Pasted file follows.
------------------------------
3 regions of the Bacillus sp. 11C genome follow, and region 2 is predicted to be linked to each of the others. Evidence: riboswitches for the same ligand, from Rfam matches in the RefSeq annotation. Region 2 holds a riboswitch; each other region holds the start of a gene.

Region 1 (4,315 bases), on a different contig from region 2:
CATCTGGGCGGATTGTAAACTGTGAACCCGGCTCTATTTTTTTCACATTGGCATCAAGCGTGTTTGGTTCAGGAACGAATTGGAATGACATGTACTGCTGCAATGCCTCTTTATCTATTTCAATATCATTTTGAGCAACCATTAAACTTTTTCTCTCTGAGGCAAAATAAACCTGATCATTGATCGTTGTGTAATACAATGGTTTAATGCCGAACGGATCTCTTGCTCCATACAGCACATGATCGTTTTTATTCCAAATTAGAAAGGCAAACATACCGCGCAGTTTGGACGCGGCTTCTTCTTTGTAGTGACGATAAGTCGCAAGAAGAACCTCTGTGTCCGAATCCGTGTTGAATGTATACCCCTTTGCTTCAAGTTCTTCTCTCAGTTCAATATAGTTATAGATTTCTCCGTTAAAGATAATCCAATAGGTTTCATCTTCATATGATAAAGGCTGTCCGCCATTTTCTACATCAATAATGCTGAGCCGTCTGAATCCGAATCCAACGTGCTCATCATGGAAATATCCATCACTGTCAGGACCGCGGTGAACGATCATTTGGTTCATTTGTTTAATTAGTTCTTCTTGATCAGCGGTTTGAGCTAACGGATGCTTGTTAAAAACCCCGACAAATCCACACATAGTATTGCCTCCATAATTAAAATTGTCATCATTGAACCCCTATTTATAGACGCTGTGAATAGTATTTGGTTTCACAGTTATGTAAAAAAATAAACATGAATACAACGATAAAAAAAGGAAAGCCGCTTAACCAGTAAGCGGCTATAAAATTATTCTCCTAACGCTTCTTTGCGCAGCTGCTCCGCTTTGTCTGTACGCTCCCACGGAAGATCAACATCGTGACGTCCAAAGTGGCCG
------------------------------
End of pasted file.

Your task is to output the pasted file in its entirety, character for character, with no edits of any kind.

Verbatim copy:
3 regions of the Bacillus sp. 11C genome follow, and region 2 is predicted to be linked to each of the others. Evidence: riboswitches for the same ligand, from Rfam matches in the RefSeq annotation. Region 2 holds a riboswitch; each other region holds the start of a gene.

Region 1 (4,315 bases), on a different contig from region 2:
CATCTGGGCGGATTGTAAACTGTGAACCCGGCTCTATTTTTTTCACATTGGCATCAAGCGTGTTTGGTTCAGGAACGAATTGGAATGACATGTACTGCTGCAATGCCTCTTTATCTATTTCAATATCATTTTGAGCAACCATTAAACTTTTTCTCTCTGAGGCAAAATAAACCTGATCATTGATCGTTGTGTAATACAATGGTTTAATGCCGAACGGATCTCTTGCTCCATACAGCACATGATCGTTTTTATTCCAAATTAGAAAGGCAAACATACCGCGCAGTTTGGACGCGGCTTCTTCTTTGTAGTGACGATAAGTCGCAAGAAGAACCTCTGTGTCCGAATCCGTGTTGAATGTATACCCCTTTGCTTCAAGTTCTTCTCTCAGTTCAATATAGTTATAGATTTCTCCGTTAAAGATAATCCAATAGGTTTCATCTTCATATGATAAAGGCTGTCCGCCATTTTCTACATCAATAATGCTGAGCCGTCTGAATCCGAATCCAACGTGCTCATCATGGAAATATCCATCACTGTCAGGACCGCGGTGAACGATCATTTGGTTCATTTGTTTAATTAGTTCTTCTTGATCAGCGGTTTGAGCTAACGGATGCTTGTTAAAAACCCCGACAAATCCACACATAGTATTGCCTCCATAATTAAAATTGTCATCATTGAACCCCTATTTATAGACGCTGTGAATAGTATTTGGTTTCACAGTTATGTAAAAAAATAAACATGAATACAACGATAAAAAAAGGAAAGCCGCTTAACCAGTAAGCGGCTATAAAATTATTCTCCTAACGCTTCTTTGCGCAGCTGCTCCGCTTTGTCTGTACGCTCCCACGGAAGATCAACATCGTGACGTCCAAAGTGGCCG